Blending Leadership: Grading
Many adults look back on their educational pasts with at least some degree of scorn for the ways in which they were graded and sorted. The ones who earned very high grades and seemingly benefited from the system will sometimes say that they “knew how to play the game” or just “grinded it out.” They rarely say, grades were good because they allowed me to pursue my interests, enhance my strengths, and generally become a creative and autonomous person. The ones who earned low grades, too, rarely cite grades themselves as a motivator. If anything, low grades work to cut off learning that is only flowing at a trickle with which to begin.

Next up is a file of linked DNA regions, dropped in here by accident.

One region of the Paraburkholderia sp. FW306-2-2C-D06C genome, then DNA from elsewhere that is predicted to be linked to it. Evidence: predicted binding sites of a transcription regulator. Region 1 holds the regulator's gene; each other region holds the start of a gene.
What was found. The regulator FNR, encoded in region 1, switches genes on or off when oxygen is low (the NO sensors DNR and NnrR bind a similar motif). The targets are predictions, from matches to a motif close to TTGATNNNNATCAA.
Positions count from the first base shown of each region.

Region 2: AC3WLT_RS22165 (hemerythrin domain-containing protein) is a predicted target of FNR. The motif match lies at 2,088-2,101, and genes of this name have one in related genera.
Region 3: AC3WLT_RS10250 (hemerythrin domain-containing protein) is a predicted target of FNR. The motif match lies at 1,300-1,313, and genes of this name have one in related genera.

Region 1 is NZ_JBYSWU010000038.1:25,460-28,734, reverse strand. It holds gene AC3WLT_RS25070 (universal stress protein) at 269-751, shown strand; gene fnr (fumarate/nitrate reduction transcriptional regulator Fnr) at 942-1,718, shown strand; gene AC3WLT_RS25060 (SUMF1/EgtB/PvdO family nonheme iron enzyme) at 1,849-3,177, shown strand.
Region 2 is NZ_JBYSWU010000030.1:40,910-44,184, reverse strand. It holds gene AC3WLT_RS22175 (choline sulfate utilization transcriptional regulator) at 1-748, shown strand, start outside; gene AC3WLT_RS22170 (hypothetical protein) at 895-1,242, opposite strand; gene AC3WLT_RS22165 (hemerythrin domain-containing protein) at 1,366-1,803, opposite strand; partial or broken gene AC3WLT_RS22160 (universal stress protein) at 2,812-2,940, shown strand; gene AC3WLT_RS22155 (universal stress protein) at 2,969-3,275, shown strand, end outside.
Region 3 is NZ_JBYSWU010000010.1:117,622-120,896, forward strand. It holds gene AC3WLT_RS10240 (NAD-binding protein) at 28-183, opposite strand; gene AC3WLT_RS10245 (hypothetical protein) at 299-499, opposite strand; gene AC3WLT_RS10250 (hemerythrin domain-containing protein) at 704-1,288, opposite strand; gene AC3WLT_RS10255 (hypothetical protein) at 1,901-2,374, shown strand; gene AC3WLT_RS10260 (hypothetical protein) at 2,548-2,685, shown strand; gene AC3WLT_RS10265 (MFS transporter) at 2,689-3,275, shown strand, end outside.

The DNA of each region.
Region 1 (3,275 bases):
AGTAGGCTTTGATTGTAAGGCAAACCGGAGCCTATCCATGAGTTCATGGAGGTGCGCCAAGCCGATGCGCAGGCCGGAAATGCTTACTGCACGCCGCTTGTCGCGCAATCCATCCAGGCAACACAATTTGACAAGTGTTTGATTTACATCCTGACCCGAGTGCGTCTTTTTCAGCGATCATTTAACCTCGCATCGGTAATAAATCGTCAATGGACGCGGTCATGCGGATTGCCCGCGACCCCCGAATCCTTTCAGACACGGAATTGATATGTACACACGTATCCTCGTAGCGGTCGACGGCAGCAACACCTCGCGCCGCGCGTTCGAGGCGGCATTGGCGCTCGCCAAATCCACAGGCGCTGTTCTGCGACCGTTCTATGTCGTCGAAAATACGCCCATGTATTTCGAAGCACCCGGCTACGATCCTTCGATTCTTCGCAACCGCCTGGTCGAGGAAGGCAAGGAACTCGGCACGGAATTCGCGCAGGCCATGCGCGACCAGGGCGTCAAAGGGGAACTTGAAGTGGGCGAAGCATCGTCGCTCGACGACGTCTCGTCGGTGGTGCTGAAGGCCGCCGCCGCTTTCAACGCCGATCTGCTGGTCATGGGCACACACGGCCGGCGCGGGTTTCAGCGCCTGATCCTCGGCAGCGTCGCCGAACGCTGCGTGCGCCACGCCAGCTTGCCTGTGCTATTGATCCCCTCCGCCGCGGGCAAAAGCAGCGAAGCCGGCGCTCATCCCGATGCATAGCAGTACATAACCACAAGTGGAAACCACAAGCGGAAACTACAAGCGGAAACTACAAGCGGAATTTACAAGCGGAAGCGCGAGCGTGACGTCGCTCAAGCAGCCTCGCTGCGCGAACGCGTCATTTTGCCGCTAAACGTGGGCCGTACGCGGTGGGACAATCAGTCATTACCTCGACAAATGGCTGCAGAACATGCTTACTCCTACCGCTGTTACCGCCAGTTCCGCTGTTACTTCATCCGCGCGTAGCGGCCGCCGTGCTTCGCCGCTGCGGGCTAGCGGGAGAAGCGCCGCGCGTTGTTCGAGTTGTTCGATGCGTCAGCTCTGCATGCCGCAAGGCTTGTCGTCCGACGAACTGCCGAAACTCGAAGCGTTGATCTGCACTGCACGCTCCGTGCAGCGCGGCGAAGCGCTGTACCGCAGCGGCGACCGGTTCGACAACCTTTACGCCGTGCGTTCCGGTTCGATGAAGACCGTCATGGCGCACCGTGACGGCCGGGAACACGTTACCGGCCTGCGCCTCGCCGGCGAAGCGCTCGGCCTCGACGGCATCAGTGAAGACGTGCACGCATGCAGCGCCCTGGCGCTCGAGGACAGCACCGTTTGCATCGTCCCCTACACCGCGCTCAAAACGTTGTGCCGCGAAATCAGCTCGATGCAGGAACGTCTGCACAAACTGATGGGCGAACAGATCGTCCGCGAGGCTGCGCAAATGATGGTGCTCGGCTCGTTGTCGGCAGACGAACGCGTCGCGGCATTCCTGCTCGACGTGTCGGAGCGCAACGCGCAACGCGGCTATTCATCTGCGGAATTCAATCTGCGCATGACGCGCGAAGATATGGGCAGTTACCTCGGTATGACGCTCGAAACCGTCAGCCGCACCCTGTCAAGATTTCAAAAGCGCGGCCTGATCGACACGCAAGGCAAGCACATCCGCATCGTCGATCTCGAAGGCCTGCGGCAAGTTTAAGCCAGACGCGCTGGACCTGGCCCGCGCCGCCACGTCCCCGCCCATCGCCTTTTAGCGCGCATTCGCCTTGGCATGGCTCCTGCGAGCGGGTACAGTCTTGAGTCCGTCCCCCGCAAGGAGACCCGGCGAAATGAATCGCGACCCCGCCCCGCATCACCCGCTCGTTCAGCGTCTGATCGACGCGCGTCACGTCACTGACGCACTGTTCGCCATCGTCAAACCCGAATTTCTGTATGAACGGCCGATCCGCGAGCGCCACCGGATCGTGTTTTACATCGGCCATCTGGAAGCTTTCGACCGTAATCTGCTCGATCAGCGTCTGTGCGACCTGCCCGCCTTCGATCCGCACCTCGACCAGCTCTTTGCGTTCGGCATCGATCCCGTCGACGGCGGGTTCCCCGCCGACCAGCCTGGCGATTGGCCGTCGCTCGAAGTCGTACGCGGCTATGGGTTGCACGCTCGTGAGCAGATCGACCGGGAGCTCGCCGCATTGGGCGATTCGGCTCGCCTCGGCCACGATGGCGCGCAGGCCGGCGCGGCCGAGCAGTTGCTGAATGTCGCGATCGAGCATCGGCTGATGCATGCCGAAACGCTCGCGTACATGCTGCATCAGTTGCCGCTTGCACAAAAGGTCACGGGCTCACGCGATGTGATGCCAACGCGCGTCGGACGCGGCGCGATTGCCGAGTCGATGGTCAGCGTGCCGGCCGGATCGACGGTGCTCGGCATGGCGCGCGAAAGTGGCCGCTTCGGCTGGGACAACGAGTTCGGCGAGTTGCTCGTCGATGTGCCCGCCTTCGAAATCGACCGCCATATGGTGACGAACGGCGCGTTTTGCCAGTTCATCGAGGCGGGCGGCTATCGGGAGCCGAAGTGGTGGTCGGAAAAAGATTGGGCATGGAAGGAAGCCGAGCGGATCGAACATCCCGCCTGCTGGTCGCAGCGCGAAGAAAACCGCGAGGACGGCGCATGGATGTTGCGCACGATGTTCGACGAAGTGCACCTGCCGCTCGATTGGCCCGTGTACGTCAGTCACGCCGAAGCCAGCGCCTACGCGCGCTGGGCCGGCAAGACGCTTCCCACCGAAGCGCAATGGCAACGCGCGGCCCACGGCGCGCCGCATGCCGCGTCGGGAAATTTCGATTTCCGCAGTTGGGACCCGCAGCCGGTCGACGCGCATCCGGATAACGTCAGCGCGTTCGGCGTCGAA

Sellers, trainers, service professionals, or leaders should take note, though, because it is quite possible that you operate in a world where you, yourself, dole out something akin to grades in a way that shuts down something akin to learning. It is quite possible, in other words, that you are sidestepping your client’s, customer’s, or team’s curiosity or intrinsic motivation. As a result, you are missing the chance to enact meaningful change in their lives and in your business.
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